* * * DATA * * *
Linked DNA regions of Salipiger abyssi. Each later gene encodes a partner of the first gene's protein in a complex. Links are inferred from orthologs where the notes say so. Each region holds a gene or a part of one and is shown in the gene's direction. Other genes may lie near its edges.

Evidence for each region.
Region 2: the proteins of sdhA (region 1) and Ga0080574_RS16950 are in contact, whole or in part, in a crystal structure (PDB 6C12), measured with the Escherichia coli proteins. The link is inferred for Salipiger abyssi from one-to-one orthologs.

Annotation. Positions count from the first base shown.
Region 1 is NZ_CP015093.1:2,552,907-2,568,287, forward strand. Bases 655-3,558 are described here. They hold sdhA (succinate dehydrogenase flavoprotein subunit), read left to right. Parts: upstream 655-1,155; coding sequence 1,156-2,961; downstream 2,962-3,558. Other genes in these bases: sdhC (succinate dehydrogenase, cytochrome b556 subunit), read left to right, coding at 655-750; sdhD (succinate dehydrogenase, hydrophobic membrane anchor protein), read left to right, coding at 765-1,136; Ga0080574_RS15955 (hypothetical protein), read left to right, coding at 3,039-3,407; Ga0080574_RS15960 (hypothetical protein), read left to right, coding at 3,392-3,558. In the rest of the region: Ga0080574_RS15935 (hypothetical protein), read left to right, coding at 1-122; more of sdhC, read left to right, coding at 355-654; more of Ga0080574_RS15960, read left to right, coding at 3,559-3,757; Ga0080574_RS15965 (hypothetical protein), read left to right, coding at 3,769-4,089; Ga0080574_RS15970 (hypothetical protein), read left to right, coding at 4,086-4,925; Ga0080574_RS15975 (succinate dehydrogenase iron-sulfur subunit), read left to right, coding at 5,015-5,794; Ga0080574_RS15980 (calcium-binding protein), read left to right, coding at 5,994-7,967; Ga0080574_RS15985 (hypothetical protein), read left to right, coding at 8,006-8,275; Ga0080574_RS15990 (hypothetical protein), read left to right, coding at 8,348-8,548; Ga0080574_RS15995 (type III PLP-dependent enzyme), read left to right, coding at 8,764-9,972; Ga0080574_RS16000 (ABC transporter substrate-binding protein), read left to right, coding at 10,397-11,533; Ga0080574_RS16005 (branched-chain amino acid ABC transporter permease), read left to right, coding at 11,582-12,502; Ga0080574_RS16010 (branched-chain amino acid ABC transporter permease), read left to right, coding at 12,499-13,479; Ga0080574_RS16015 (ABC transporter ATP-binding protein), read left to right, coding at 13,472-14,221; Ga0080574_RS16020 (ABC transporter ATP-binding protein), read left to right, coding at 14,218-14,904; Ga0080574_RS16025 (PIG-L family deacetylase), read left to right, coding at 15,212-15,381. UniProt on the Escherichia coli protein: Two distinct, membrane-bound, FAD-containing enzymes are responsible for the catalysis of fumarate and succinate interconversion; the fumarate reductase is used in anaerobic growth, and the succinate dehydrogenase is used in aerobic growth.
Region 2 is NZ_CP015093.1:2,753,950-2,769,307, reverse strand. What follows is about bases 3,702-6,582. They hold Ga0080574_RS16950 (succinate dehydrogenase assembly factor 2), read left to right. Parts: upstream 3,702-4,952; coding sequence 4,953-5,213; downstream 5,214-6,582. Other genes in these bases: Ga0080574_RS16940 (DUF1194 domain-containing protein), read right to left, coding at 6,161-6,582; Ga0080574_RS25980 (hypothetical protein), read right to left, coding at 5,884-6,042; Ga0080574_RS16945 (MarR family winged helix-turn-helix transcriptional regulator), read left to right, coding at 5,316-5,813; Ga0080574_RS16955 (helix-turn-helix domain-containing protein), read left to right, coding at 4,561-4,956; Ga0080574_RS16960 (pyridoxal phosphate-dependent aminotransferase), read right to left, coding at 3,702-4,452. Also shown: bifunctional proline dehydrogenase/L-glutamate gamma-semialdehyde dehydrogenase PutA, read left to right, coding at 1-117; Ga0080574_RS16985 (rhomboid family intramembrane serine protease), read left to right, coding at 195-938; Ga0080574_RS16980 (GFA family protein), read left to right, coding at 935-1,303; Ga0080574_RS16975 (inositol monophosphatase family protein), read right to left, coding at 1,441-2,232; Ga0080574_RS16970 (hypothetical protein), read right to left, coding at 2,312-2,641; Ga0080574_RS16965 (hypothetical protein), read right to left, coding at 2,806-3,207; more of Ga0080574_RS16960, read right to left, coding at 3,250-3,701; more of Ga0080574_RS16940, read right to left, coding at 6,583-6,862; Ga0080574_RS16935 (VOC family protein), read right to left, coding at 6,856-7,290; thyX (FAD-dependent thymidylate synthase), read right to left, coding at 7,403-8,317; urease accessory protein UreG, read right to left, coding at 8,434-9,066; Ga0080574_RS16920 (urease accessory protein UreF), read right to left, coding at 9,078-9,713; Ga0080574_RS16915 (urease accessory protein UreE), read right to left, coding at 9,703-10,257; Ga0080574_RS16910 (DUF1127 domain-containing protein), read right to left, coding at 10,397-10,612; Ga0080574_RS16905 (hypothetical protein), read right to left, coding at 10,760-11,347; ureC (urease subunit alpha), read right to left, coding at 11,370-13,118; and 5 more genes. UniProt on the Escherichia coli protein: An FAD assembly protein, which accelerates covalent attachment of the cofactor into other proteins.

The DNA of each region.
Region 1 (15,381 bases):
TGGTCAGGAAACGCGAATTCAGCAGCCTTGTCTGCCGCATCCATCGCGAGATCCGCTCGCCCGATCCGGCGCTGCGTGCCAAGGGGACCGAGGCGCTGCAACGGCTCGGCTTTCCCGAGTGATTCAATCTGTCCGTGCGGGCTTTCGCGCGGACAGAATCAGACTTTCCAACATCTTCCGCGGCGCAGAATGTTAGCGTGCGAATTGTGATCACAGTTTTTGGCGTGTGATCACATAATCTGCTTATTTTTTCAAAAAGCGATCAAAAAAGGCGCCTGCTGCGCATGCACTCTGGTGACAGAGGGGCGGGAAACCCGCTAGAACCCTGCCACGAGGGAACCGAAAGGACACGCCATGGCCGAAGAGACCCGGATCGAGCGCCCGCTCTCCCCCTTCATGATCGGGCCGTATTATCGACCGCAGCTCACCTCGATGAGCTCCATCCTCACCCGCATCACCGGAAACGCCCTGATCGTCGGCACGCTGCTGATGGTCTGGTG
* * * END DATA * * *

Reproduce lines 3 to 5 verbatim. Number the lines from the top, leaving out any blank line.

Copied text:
Region 2: the proteins of sdhA (region 1) and Ga0080574_RS16950 are in contact, whole or in part, in a crystal structure (PDB 6C12), measured with the Escherichia coli proteins. The link is inferred for Salipiger abyssi from one-to-one orthologs.

Annotation. Positions count from the first base shown.
Region 1 is NZ_CP015093.1:2,552,907-2,568,287, forward strand. Bases 655-3,558 are described here. They hold sdhA (succinate dehydrogenase flavoprotein subunit), read left to right. Parts: upstream 655-1,155; coding sequence 1,156-2,961; downstream 2,962-3,558. Other genes in these bases: sdhC (succinate dehydrogenase, cytochrome b556 subunit), read left to right, coding at 655-750; sdhD (succinate dehydrogenase, hydrophobic membrane anchor protein), read left to right, coding at 765-1,136; Ga0080574_RS15955 (hypothetical protein), read left to right, coding at 3,039-3,407; Ga0080574_RS15960 (hypothetical protein), read left to right, coding at 3,392-3,558. In the rest of the region: Ga0080574_RS15935 (hypothetical protein), read left to right, coding at 1-122; more of sdhC, read left to right, coding at 355-654; more of Ga0080574_RS15960, read left to right, coding at 3,559-3,757; Ga0080574_RS15965 (hypothetical protein), read left to right, coding at 3,769-4,089; Ga0080574_RS15970 (hypothetical protein), read left to right, coding at 4,086-4,925; Ga0080574_RS15975 (succinate dehydrogenase iron-sulfur subunit), read left to right, coding at 5,015-5,794; Ga0080574_RS15980 (calcium-binding protein), read left to right, coding at 5,994-7,967; Ga0080574_RS15985 (hypothetical protein), read left to right, coding at 8,006-8,275; Ga0080574_RS15990 (hypothetical protein), read left to right, coding at 8,348-8,548; Ga0080574_RS15995 (type III PLP-dependent enzyme), read left to right, coding at 8,764-9,972; Ga0080574_RS16000 (ABC transporter substrate-binding protein), read left to right, coding at 10,397-11,533; Ga0080574_RS16005 (branched-chain amino acid ABC transporter permease), read left to right, coding at 11,582-12,502; Ga0080574_RS16010 (branched-chain amino acid ABC transporter permease), read left to right, coding at 12,499-13,479; Ga0080574_RS16015 (ABC transporter ATP-binding protein), read left to right, coding at 13,472-14,221; Ga0080574_RS16020 (ABC transporter ATP-binding protein), read left to right, coding at 14,218-14,904; Ga0080574_RS16025 (PIG-L family deacetylase), read left to right, coding at 15,212-15,381. UniProt on the Escherichia coli protein: Two distinct, membrane-bound, FAD-containing enzymes are responsible for the catalysis of fumarate and succinate interconversion; the fumarate reductase is used in anaerobic growth, and the succinate dehydrogenase is used in aerobic growth.